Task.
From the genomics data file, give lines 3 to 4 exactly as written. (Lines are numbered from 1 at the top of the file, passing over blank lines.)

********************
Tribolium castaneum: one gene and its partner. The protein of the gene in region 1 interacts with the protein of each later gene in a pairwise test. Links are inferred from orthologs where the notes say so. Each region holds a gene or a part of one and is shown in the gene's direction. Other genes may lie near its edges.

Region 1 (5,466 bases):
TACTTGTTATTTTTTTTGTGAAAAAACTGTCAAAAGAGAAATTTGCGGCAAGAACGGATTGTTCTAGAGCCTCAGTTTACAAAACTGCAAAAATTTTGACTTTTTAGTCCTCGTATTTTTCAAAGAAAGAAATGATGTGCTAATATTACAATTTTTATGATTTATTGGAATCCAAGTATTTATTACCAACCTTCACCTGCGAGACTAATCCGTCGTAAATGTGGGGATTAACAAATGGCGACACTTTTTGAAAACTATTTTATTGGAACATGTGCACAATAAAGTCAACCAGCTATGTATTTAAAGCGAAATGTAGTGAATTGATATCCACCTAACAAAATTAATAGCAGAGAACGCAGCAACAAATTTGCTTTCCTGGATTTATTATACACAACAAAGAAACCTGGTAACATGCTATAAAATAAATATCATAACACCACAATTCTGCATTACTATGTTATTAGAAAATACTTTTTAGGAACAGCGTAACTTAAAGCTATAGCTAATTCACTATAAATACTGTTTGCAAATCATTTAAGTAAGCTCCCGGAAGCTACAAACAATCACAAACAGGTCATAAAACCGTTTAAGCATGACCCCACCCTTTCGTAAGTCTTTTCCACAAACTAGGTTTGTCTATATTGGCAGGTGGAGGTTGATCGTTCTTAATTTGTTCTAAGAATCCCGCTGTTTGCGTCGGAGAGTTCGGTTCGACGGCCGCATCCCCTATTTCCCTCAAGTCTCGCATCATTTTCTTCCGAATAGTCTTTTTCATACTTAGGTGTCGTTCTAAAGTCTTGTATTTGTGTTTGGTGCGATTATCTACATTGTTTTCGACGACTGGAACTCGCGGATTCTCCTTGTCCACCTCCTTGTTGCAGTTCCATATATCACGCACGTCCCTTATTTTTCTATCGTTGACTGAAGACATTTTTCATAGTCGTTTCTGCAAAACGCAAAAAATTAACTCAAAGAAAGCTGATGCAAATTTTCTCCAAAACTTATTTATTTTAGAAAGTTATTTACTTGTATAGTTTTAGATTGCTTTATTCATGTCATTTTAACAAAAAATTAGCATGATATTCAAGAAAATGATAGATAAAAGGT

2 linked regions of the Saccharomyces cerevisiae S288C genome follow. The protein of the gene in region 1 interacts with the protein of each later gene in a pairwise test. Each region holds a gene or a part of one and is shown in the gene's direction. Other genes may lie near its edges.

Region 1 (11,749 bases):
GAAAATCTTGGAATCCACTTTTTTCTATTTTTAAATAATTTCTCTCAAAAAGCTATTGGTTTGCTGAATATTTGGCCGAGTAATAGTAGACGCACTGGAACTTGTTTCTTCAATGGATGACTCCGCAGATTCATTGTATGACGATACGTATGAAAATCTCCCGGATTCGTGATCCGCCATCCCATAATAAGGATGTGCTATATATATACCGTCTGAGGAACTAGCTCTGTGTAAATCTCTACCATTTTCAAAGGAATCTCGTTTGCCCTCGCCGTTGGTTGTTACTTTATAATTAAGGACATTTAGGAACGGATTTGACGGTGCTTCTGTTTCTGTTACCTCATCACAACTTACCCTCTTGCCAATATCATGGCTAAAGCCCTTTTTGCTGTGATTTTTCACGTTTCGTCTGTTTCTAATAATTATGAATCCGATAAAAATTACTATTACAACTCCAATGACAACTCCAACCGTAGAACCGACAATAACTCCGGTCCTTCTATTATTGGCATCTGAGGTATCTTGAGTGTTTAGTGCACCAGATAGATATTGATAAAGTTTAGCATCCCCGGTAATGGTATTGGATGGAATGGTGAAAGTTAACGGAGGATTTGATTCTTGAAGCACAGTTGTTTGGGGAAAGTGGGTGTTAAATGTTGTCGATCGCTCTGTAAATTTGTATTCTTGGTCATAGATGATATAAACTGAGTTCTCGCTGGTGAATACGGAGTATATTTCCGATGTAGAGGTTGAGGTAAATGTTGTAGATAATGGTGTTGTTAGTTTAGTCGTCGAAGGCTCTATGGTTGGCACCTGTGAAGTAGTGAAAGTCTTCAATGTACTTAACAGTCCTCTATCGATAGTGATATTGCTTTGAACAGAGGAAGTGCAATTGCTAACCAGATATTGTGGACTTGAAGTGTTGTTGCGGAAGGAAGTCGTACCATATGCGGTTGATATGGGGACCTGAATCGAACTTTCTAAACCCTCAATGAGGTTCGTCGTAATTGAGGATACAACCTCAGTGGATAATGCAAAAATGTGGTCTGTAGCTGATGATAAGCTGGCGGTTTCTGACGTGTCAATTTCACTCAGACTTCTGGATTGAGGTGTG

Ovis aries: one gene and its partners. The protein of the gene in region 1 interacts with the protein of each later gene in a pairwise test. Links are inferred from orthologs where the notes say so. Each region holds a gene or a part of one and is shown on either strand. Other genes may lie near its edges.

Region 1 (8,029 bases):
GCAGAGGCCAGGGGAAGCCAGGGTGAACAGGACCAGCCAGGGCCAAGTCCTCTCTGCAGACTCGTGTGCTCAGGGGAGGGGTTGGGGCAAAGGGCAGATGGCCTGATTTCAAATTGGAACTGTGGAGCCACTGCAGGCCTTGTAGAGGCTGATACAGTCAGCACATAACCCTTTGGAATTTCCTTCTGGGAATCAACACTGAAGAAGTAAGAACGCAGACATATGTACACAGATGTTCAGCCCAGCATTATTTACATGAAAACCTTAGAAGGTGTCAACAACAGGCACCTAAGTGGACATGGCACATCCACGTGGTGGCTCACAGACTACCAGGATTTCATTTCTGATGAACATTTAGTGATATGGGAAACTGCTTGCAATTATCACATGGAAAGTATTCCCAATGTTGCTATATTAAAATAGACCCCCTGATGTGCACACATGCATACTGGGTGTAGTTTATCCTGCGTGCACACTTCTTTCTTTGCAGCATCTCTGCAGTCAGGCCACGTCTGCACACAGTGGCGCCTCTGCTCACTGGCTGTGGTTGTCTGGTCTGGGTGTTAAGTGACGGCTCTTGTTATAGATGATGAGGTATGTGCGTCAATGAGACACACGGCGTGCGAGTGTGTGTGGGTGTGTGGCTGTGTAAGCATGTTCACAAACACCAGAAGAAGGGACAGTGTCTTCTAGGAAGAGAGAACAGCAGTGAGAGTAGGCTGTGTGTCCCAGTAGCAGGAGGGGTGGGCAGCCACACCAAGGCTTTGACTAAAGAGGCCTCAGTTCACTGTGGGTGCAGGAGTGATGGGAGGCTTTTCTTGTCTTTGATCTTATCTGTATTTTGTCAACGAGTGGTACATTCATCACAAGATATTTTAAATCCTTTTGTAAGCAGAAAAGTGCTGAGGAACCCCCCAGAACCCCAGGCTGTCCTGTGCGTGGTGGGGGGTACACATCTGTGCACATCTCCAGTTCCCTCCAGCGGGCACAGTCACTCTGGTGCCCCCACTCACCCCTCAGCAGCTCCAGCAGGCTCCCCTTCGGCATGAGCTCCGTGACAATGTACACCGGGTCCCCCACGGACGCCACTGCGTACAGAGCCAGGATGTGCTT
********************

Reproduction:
TACTTGTTATTTTTTTTGTGAAAAAACTGTCAAAAGAGAAATTTGCGGCAAGAACGGATTGTTCTAGAGCCTCAGTTTACAAAACTGCAAAAATTTTGACTTTTTAGTCCTCGTATTTTTCAAAGAAAGAAATGATGTGCTAATATTACAATTTTTATGATTTATTGGAATCCAAGTATTTATTACCAACCTTCACCTGCGAGACTAATCCGTCGTAAATGTGGGGATTAACAAATGGCGACACTTTTTGAAAACTATTTTATTGGAACATGTGCACAATAAAGTCAACCAGCTATGTATTTAAAGCGAAATGTAGTGAATTGATATCCACCTAACAAAATTAATAGCAGAGAACGCAGCAACAAATTTGCTTTCCTGGATTTATTATACACAACAAAGAAACCTGGTAACATGCTATAAAATAAATATCATAACACCACAATTCTGCATTACTATGTTATTAGAAAATACTTTTTAGGAACAGCGTAACTTAAAGCTATAGCTAATTCACTATAAATACTGTTTGCAAATCATTTAAGTAAGCTCCCGGAAGCTACAAACAATCACAAACAGGTCATAAAACCGTTTAAGCATGACCCCACCCTTTCGTAAGTCTTTTCCACAAACTAGGTTTGTCTATATTGGCAGGTGGAGGTTGATCGTTCTTAATTTGTTCTAAGAATCCCGCTGTTTGCGTCGGAGAGTTCGGTTCGACGGCCGCATCCCCTATTTCCCTCAAGTCTCGCATCATTTTCTTCCGAATAGTCTTTTTCATACTTAGGTGTCGTTCTAAAGTCTTGTATTTGTGTTTGGTGCGATTATCTACATTGTTTTCGACGACTGGAACTCGCGGATTCTCCTTGTCCACCTCCTTGTTGCAGTTCCATATATCACGCACGTCCCTTATTTTTCTATCGTTGACTGAAGACATTTTTCATAGTCGTTTCTGCAAAACGCAAAAAATTAACTCAAAGAAAGCTGATGCAAATTTTCTCCAAAACTTATTTATTTTAGAAAGTTATTTACTTGTATAGTTTTAGATTGCTTTATTCATGTCATTTTAACAAAAAATTAGCATGATATTCAAGAAAATGATAGATAAAAGGT

2 linked regions of the Saccharomyces cerevisiae S288C genome follow. The protein of the gene in region 1 interacts with the protein of each later gene in a pairwise test. Each region holds a gene or a part of one and is shown in the gene's direction. Other genes may lie near its edges.